TheBkPk


Winter 2016 to PRESENT: THE BACK PACK PRESENTS: A quarterly series in which The Back Pack showcases all their recent works along with some old favorites. This workshop proves essential to the growth of our pieces; they just never seem finished without an audience. Tweaks will be made, learning will be done, and giggles will be shared.

Winter 2016: Breaking It Down: A Guide - Another Frontera Fest Best of Fest Winner, this piece combines a clown opening, a shadow puppet portion, and The Back Pack's signature "paper piece" convention. 

Spring 2015: Type Rider- An original puppet piece performed in The 2015 Austin Puppet Incident, a production of Trouble Puppet and Glass Half Full Theatre, that explored issues of mind control by the media.  Zac Thomas built the puppet out of an old rocking chair and starred in the performance. Pete, Marie, and Katie operated the puppet.

Winter 2015: Cruelty-  Written and performed by Justin Morley and Pete Betcher.  Using a classic movement structure in a contemporary setting, Cruelty places two men into an escalating tango of rebuttal. Inspiration for this piece comes from elevator music and rude restaurant patrons everywhere.

Winter 2015: How to Finish a Sentence - The third in a series of rhythm-based movement pieces combining music, drawing, and dance to explore expectation and whimsy. How To Finish a Sentence went on to perform in Frontera Festival's Best of Fest, a third year in a row win for The Back Pack.

Winter 2014: How to Crush Crayons - A brand new movement/music/clowning fusion piece that called upon the same paper tearing convention as HWYBP. Crayons was created specifically for the short fringe at the Hyde Park Theatre, and featured more than 100 line drawings worn by just three performers. The piece, like HWYBP, was selected from 80 entrants to perform in the Best of the Fest.

Winter 2013: Going Postal and How to Wear Your Back Pack, Remixed - For their first performance in Texas, the recently reunited group of four tackled the task of reinventing both pieces for Frontera Fest in Austin. How to Wear Your Back Pack went on to earn Best of the Fest honors.

Summer 2010: Going Postal - The first full length feature presented by The Back Pack, Going Postal took the style of the shorter pieces to the next level with a melting pot of dance/animation/music/theatre/and clown. The show follows a letter thrown into the world without a stamp or a return address, and must somehow find her way to her destination with the help of others and a little bit of luck. The mix is a smart comedy that is friendly to all ages, and constantly changing from start to finish!

Spring 2010: Glhamorous – Placing an even heavier emphasis on story than its predecessors, Glhamorous featured characters dressed as either Box people (literally large card board boxes, think washer/dryer size, crafted to look like people) or giant hams (yes, holiday style glazed spiral cut hams). The two types populated a world where boxes lived blue collar lives, and the hams lived lavishly as pop icons. This is where glHAMorous is derived from. The show followed the troubles of a nice Man Box as he finds out his Glam Ham wife has fallen for another Man Ham. Play debuted at the Ten Minute Play Festival in 2010, but has seen a few revivals at Saturday markets here in Missoula over the Summer.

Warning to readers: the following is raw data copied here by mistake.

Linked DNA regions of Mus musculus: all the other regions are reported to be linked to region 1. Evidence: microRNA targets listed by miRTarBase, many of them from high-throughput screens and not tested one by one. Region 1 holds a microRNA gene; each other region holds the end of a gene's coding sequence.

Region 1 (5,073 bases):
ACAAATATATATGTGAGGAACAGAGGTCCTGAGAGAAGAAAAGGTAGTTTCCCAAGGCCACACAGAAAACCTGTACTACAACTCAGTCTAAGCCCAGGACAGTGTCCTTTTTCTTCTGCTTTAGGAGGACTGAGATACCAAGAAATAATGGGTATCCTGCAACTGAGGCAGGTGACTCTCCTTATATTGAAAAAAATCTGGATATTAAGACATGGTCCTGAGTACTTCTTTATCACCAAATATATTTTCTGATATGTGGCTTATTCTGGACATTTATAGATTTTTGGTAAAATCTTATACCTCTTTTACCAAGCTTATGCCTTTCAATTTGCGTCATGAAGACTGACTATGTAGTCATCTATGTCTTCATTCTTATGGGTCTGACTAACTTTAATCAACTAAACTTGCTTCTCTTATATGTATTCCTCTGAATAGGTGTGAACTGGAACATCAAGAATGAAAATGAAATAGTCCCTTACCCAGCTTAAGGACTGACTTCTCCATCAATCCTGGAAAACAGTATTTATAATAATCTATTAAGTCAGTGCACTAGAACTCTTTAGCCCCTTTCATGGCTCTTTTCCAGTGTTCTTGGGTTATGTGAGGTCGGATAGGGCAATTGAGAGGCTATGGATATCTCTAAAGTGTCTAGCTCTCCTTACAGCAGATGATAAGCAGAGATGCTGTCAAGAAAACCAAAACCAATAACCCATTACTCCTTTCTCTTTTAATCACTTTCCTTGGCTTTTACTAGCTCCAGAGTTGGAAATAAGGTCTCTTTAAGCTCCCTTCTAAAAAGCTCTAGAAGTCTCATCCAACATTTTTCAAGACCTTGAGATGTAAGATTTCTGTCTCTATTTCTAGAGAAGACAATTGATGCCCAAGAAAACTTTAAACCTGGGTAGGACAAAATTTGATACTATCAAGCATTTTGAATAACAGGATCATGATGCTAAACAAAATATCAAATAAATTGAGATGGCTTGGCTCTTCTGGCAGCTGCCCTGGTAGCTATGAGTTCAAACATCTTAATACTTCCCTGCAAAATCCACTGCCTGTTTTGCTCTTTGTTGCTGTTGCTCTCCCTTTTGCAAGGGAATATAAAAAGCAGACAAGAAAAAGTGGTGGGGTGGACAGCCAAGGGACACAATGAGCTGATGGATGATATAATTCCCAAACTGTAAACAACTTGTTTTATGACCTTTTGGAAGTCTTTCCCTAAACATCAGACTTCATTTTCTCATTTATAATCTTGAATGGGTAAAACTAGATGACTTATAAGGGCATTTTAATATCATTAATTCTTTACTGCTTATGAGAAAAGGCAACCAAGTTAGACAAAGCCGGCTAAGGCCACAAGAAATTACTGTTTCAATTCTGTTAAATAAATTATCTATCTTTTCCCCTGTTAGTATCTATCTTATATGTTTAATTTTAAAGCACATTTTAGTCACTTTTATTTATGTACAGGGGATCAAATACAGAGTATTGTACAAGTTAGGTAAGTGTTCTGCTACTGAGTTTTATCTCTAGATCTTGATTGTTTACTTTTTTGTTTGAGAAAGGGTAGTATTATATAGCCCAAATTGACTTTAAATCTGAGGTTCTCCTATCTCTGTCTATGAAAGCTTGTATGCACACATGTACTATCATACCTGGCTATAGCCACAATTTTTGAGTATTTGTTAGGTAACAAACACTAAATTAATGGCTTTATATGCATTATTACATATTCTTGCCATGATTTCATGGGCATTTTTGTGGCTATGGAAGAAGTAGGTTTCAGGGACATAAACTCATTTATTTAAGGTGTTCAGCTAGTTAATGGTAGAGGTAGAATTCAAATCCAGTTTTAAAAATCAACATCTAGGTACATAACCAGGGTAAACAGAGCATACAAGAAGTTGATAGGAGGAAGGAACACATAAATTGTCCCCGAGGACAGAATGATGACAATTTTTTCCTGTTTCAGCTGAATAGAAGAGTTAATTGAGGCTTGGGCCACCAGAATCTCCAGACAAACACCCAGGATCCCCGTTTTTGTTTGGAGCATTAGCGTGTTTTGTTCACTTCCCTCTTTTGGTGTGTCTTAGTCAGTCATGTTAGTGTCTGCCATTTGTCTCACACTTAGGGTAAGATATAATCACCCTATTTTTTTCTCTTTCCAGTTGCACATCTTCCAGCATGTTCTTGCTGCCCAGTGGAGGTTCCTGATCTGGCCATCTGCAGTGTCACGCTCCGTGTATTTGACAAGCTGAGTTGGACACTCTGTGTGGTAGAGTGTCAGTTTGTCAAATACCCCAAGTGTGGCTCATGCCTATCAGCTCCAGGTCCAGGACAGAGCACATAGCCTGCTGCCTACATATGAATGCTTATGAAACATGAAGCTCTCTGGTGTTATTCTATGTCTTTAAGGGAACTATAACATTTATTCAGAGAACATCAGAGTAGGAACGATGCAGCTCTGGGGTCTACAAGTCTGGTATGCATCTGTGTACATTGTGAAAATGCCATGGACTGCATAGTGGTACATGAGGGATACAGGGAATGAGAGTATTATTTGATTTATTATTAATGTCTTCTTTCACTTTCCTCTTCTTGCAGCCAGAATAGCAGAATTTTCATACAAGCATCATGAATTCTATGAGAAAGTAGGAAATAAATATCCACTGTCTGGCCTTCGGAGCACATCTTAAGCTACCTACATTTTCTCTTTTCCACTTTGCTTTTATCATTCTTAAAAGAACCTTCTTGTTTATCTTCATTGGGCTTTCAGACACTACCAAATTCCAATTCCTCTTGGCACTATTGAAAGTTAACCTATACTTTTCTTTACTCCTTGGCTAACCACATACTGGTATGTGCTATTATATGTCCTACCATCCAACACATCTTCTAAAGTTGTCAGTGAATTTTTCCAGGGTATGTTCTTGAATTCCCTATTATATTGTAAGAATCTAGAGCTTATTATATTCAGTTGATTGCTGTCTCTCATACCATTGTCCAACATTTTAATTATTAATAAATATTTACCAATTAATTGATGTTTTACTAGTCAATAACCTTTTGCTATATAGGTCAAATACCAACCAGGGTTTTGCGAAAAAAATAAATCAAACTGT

Fall 2009: How to Powerstrip – Taking much of what made Backpack memorable, and applying the concepts to light, this piece focused on electrical cords, rope lights, glow sticks, and (of course) a single power strip to power everything. It was performed almost entirely in the dark, and followed a sporadic tangent filled storyline including everything from rope light stick figures, a banana phone, ghost busters, and modern dance. Show premiered during the Ten Minute Play Festival in 2009.

Fall 2008: How to Wear Your Backpack – This was the first big hit, and the origin of the group name “The Back Pack”. The piece used wearable pads of paper which were shredded during performance to reveal the next page underneath. Pages could change performers instantly into a new costume, new set piece, new prop, etc. as needed. Originally performed during the Ten Minute Play Festival at the University of Montana, the piece went on to host its own performance in December 2008, and was featured in the ACDF Benefit concert in January 2009.

Summer 2008: Sweater Vest for Success – Also created for the same show as The Buffalo Returns, and in many ways the first piece that began us down our current path, which I like to call rhythm based movement pieces. It isn’t dance, but it is movement to music. It might help if you think of it simply as a Movement Narrative that borrows heavily from other genres, including dance. This piece was inspired by imagining a three dimensional character living in a two dimensional world, and having to abide by those rules. Was also brought back and performed at the ACDF Benefit concert in January 2010.

Summer 2008: The Buffalo Returns – Another tap dance piece, in many ways a sequel to Sell the Buffalo, which took all the aspects of the original, and turned them up a notch with a greater emphasis on story. This piece was part of a dance show at the Crystal Theatre put on by When in Rome Productions here in Missoula.

Summer 2007: Sell the Buffalo – The first piece done as a group was a tap dance piece focusing on creative choreography, and exploring the unexpected. The name comes from the title of a popular tap dance move called “the Buffalo” which was featured in the dance. During rehearsal, when we were coming down the home stretch someone would often say “aaand.. Sell the Buffalo!” and the name stuck.